Last summer, St. Petersburg Mayor Rick Kriseman launched a grassroots program designed to take back the city’s neighborhoods from violence.
That program, Not My Son, was part of a larger city program, My Brother’s and Sister’s Keeper, that was designed to help bring opportunity to residents of South St. Petersburg. Now, the city has created a second program designed to provide educational, entrepreneurial, and enrichment opportunities for African-American boys and young men. Applications are being accepted now for the program, which is scheduled to begin in January.
The Cohort of Champions youth training initiative will be the signature program under the My Brother’s and Sister’s Keeper umbrella.
“Earlier this year, I articulated the city’s full commitment to changing the trajectory for our at-risk youth,” Kriseman said. “I promised to invest up to one million dollars in our youth and their families. This cohort makes good on that promise.”
The Cohort of Champions is a comprehensive, multi-faceted one-year training initiative for 100 of St. Petersburg African-American boys and young men between the ages of 12 and 24. The goal of the cohort is to develop character, support education, provide hands-on experience and workforce readiness training, as well as wrap-around support services.
The Cohort of Champions consists of seven programs within three areas of training and enrichment:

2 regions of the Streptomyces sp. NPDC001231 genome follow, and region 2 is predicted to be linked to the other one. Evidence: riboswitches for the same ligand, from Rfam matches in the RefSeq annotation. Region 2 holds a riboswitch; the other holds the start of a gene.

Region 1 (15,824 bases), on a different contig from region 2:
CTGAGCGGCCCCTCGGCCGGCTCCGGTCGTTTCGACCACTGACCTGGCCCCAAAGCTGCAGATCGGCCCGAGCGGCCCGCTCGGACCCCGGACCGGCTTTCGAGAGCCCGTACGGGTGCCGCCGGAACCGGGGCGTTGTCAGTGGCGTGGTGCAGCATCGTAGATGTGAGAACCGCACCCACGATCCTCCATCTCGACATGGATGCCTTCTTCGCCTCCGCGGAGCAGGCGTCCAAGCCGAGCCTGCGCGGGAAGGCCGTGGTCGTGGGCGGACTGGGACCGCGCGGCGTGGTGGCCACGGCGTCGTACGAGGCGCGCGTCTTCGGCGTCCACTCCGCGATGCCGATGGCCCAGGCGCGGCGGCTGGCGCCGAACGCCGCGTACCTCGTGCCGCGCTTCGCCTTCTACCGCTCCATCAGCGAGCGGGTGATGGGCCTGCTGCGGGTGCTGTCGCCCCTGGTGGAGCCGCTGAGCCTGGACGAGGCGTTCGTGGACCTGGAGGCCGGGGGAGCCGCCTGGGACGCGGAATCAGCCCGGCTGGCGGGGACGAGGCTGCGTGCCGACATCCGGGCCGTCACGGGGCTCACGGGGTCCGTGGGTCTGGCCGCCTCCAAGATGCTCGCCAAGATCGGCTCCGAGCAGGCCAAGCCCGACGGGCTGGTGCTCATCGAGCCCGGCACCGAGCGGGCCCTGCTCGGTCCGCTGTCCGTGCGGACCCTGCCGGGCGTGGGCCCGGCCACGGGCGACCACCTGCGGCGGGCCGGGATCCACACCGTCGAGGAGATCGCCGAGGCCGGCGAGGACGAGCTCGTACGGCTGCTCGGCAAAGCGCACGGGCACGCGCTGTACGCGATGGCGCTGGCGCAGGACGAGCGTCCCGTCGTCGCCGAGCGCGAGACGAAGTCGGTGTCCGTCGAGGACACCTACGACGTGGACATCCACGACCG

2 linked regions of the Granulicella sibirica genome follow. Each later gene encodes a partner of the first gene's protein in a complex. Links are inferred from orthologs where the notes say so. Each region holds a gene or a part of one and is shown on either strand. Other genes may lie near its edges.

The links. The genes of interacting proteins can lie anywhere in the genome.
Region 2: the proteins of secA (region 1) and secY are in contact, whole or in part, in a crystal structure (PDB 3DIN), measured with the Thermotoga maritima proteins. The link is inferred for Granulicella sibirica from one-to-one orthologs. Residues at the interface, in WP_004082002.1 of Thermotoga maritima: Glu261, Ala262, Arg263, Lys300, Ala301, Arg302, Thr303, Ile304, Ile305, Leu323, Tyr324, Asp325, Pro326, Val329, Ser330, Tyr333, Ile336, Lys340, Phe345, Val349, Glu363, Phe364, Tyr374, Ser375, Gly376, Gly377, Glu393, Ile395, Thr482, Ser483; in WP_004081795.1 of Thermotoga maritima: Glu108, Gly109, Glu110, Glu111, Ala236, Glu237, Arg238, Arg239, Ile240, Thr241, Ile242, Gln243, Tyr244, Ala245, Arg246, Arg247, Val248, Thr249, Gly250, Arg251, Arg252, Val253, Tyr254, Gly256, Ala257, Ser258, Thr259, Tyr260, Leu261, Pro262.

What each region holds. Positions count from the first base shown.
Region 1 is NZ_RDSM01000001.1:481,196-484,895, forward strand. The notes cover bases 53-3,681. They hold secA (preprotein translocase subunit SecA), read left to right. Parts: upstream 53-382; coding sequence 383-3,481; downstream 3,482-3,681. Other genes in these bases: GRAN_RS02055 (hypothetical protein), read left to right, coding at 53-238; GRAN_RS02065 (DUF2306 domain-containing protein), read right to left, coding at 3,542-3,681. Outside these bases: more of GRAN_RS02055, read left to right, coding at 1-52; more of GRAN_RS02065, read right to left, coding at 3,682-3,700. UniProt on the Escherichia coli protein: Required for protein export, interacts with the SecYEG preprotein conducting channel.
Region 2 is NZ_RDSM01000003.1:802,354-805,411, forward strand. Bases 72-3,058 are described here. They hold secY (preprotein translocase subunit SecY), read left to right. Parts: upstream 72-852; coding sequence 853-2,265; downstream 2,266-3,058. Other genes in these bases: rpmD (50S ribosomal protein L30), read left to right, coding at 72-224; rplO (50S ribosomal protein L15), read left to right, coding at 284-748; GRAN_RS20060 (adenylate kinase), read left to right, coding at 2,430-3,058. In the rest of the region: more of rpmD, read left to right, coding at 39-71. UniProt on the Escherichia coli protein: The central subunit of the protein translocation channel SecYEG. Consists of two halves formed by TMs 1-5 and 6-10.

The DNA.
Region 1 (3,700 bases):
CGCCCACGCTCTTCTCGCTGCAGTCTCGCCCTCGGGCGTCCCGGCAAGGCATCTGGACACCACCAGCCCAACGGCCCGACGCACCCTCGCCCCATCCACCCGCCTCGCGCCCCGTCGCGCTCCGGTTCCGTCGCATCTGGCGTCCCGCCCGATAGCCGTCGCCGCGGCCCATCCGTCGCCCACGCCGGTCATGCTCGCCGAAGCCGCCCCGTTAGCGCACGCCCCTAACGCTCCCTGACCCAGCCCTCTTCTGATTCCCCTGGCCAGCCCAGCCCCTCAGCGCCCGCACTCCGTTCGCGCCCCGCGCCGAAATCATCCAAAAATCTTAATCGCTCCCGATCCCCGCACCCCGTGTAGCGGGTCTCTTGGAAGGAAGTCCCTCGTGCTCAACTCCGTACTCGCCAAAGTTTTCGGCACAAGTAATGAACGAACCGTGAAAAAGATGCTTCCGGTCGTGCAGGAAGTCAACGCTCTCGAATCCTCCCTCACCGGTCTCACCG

Educational training, including a combination of after-school employment training and/or second chance programs with post-secondary education opportunities;
Entrepreneurial training involving career readiness training and entrepreneurship training;
Enrichment initiatives/second chance programs offering wrap-around services and workshops for the families of all members of the inaugural cohort, as well as sports team building, a focus on healthy eating and cooking, role modeling, and mentoring round-up activities.
My Brother’s and Sister’s Keeper or MBSK, is the city’s version of President Barack Obama’s My Brother’s Keeper initiative, a national program for communities to create and adopt their own programs to advance opportunities for minority male youth. St. Petersburg put its own twist on the program by including girls and young women under the overall umbrella program.
“Inspired by the White House MBK national model, local officials adapted and implemented our own programs specific to the needs of St. Petersburg,” said the Rev. Kenny Irby, director of the Cohort of Champions Training Initiative. “My Brother’s and Sister’s Keeper and all of its components demonstrate the collective action of a cohesive community — families, government, nonprofits, social service agencies, education, schools, media, and the business community to improve life and opportunities to all.”